ORAL HEALTH EVIDENCE-BASED PRACTICE PROGRAM
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Title There Is No Conclusive Advantage for Single Tooth Implants over Fixed Partial Dentures in Replacing Congenitally Missing Maxillary Lateral Incisors
Clinical Question Is there a functional and esthetic advantage to implant restoration versus fixed partial denture (FPD) to replace congenitally missing maxillary lateral incisors, when compared by an independent observer?
Clinical Bottom Line At this time, the evidence points to implant therapy as being the best option by reason of conserving adjacent tooth structure. There is no discernible advantage as far as performance or esthetics over FPD. However, to use implants, there has to be adequate space for the implant and adequate bone density. In cases without adequate space or density, other therapies will have to be explored.
Best Evidence (you may view more info by clicking on the PubMed ID link)
PubMed ID Author / Year Patient Group Study type
(level of evidence)
#1) 23406509Andrade/ 2013     Males 21 and over; Females 15 and overSystematic review of randomized and quesi-randomized controlled trials
Key resultsThe systemic review conducted research on the EMBASE, MEDLINE, LILACS, BBO, and CENTRAL database and pulled 1272 studies that were considered eligible for the review; of the 1272 studies, 23 were on implants, 195 on prostheses, and 1054 on orthodontics. Upon further review of the 1272 studies, all of the studies were deemed irrelevant. Therefore, the authors concluded that there was no scientific evidence to indicate that one treatment was superior to the other.
#2) 18437792Salinas/200751 articles on single-implant restorations; 41 articles on FPDsSystematic review & meta-analysis
Key resultsThe investigators pulled studies from the EMBASE, MEDLINE, and Cochrane databases with the criteria of: a minimum 2-year study, English language publication, a minimum of 12 implants that were designed to osseointegrate, and data about survival and performance. Based on the stated criteria a total of 92 articles were identified (51 for implants, and 41 for FPD).The results of the research failed to identify articles comparing implants versus FPD. The authors did a meta-analysis of the prognosis of each treatment separately using the included articles. This showed that the success rate of single implant restoration at 60 months to be 95.1%, while the success rate of the FPD was 84.0%. When resin-bonded FPDs were excluded, the 60-month survival rate of FPDs was 94.0%.
Evidence Search Treatment[Title] AND agenesis[Title] AND maxillary[Title] AND lateral[Title] AND incisors[Title] AND systematic[Title] AND review[Title] (((((("Age Factors"[Mesh] AND "Anodontia"[Mesh]) AND "Cuspid"[Mesh]) AND "Dental Implantation, Endosseous"[Mesh]) AND "Dental Prosthesis, Implant-Supported"[Mesh]) AND "Denture, Partial, Fixed"[Mesh]) AND "Humans"[Mesh]) AND "Orthodontic Space Closure"[Mesh]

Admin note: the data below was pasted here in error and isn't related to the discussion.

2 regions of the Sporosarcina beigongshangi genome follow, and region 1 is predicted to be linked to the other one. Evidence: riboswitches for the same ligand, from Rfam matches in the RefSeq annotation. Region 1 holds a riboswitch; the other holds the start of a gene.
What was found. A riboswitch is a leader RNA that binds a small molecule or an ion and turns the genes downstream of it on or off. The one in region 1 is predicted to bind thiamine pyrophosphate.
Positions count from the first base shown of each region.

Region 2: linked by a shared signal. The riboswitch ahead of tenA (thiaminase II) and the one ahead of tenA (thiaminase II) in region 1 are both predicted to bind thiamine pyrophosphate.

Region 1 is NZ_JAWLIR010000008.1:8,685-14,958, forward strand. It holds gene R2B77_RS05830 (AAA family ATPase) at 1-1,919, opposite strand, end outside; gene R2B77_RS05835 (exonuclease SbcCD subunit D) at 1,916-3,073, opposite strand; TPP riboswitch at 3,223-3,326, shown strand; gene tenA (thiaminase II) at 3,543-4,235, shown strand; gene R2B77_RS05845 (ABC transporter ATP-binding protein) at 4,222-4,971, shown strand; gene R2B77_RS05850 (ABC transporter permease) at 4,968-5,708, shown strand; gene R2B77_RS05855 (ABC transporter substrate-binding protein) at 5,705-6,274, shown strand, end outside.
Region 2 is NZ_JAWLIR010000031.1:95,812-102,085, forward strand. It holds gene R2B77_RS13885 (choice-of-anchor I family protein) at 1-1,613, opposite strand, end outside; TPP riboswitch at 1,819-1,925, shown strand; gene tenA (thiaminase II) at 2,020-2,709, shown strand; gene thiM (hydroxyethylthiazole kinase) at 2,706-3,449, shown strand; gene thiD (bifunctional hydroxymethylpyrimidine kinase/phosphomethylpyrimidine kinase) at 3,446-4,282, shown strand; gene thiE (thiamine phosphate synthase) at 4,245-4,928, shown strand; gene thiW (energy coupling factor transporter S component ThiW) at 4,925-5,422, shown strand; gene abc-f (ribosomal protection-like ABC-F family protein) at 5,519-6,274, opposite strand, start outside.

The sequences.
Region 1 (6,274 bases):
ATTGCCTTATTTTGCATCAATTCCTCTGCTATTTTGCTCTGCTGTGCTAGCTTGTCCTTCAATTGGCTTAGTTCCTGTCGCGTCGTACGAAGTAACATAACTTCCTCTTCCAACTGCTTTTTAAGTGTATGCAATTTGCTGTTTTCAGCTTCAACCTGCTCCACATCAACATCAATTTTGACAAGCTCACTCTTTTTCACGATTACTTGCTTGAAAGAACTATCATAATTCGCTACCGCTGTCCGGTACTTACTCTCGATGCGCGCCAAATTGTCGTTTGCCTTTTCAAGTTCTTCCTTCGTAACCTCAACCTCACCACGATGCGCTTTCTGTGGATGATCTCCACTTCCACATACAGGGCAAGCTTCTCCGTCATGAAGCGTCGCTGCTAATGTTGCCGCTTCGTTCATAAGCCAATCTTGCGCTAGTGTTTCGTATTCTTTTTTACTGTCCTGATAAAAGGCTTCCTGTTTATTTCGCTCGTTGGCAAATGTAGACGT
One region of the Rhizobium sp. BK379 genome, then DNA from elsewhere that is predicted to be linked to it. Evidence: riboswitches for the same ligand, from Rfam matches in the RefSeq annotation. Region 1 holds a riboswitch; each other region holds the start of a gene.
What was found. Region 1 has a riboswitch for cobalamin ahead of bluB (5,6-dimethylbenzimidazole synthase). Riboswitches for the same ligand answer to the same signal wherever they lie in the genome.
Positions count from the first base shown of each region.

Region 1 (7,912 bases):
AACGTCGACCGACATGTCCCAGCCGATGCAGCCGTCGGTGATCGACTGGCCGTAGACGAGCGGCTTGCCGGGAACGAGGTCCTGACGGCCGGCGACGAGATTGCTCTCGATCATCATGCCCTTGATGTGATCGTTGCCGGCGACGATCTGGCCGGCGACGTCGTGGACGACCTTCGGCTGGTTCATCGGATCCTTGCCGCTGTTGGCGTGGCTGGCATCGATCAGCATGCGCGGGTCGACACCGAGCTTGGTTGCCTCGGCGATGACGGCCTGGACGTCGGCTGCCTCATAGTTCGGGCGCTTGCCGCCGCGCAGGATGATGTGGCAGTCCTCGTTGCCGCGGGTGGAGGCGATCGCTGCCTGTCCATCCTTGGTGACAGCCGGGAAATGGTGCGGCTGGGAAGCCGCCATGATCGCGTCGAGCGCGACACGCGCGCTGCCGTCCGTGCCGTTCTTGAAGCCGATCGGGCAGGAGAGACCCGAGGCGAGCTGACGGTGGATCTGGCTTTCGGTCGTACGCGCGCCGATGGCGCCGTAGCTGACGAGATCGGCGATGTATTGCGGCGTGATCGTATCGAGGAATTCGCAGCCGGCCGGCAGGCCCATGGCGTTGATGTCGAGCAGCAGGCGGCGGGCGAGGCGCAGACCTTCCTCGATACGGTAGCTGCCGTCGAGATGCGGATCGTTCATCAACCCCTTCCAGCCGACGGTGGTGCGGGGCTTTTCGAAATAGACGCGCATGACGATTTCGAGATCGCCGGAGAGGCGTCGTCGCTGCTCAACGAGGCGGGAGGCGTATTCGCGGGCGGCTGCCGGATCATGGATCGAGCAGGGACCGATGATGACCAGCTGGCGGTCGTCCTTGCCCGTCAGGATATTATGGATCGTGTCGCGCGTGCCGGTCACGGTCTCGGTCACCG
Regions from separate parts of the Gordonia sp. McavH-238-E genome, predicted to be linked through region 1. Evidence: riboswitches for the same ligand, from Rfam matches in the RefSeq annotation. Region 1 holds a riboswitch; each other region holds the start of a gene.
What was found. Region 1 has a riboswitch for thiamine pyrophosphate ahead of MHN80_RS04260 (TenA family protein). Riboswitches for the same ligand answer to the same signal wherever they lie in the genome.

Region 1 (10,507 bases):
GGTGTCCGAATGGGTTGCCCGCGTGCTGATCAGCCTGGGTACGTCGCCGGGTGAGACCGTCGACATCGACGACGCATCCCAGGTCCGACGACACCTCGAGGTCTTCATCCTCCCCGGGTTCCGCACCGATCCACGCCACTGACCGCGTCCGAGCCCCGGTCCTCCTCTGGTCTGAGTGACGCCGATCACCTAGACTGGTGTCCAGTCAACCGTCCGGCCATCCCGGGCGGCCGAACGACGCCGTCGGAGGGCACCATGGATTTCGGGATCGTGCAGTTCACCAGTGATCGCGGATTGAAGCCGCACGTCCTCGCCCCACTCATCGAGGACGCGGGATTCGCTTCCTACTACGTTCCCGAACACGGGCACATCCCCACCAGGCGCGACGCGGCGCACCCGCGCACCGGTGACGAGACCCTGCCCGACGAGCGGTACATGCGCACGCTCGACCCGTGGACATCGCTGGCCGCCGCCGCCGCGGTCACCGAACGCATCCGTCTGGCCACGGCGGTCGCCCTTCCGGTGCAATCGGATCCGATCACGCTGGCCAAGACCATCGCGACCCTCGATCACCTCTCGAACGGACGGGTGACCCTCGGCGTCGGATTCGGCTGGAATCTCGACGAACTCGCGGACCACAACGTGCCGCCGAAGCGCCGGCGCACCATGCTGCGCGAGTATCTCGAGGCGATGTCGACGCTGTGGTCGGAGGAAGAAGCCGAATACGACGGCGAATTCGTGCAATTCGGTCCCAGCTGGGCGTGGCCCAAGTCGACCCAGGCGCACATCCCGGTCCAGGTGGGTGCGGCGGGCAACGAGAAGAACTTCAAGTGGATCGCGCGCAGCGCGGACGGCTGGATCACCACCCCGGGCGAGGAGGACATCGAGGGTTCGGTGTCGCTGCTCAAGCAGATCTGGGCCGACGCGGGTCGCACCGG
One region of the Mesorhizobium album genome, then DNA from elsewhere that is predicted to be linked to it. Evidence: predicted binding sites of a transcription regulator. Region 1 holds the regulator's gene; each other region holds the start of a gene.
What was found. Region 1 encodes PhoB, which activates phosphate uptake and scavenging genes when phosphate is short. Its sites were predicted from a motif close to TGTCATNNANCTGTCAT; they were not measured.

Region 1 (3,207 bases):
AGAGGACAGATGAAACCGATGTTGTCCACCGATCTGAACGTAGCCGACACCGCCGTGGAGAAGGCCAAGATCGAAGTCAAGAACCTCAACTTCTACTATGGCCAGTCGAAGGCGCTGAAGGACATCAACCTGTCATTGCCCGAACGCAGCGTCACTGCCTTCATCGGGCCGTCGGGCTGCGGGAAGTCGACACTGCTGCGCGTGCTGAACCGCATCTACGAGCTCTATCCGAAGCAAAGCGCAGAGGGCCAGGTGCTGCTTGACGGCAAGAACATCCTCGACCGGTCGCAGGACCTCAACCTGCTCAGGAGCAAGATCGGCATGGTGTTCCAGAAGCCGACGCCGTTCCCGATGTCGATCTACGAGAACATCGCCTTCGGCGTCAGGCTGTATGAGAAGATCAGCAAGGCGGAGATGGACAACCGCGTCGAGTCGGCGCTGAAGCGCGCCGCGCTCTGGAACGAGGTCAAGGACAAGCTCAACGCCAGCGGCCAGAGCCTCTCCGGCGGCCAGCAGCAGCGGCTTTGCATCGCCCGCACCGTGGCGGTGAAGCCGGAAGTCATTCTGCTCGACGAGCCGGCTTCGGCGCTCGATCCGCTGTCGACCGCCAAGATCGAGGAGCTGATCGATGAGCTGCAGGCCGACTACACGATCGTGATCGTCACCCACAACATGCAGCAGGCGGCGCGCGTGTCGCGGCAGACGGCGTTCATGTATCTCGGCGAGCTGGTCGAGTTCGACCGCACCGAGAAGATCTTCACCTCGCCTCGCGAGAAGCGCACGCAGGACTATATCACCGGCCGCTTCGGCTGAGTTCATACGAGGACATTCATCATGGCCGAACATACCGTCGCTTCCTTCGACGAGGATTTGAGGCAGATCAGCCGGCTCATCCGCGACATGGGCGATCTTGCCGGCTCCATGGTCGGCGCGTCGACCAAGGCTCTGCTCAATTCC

Comments on
The Evidence
Validity: The first article has a high level of validity as a systematic review. Two independent observers evaluated the eligibility of articles and excluded articles that were not related to the research question: treatment of agenesis of maxillary lateral incisors. The second article is a systemic review and meta-analysis and used similar methods for their investigation. The researcher performed meta-analysis on the implant articles and on the FPD articles and compared them head-to-head in order to determine the results. The data that was extrapolated from the comparison supported the conclusions of the first article. Perspective: Currently the best method for treating this condition is based solely on the clinical presentation of the patient, and there is not enough evidence to support one method over the other.
Applicability The main advantage of implants over FPDs is conservation of adjacent tooth structure. In the patient born without a maxillary lateral incisor, there is a high probability that there will be insufficient bone depth, width and density for an implant to be placed with a high probability of success; therefore the patient will probably need bone grafting in order to achieve sufficient bone volume. The patient should be informed that if they choose this option that there is the possibility of a bone grafting procedure and the possibility of the implant failing and needing further treatment.
Specialty/Discipline (General Dentistry) (Oral Surgery) (Orthodontics) (Pediatric Dentistry) (Periodontics) (Prosthodontics) (Restorative Dentistry)
Keywords Congenitally, Missing, Maxillary, Lateral, Incisors, Implants, FPD
ID# 2894
Date of submission: 04/06/2015spacer
E-mail jimenezma@livemail.uthscsa.edu
Author Michael Jimenez
Co-author(s)
Co-author(s) e-mail
Faculty mentor/Co-author Kevin M. Gureckis, DMD
Faculty mentor/Co-author e-mail gureckis@uthscsa.edu
Basic Science Rationale
(Mechanisms that may account for and/or explain the clinical question, i.e. is the answer to the clinical question consistent with basic biological, physical and/or behavioral science principles, laws and research?)
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Comments on the CAT
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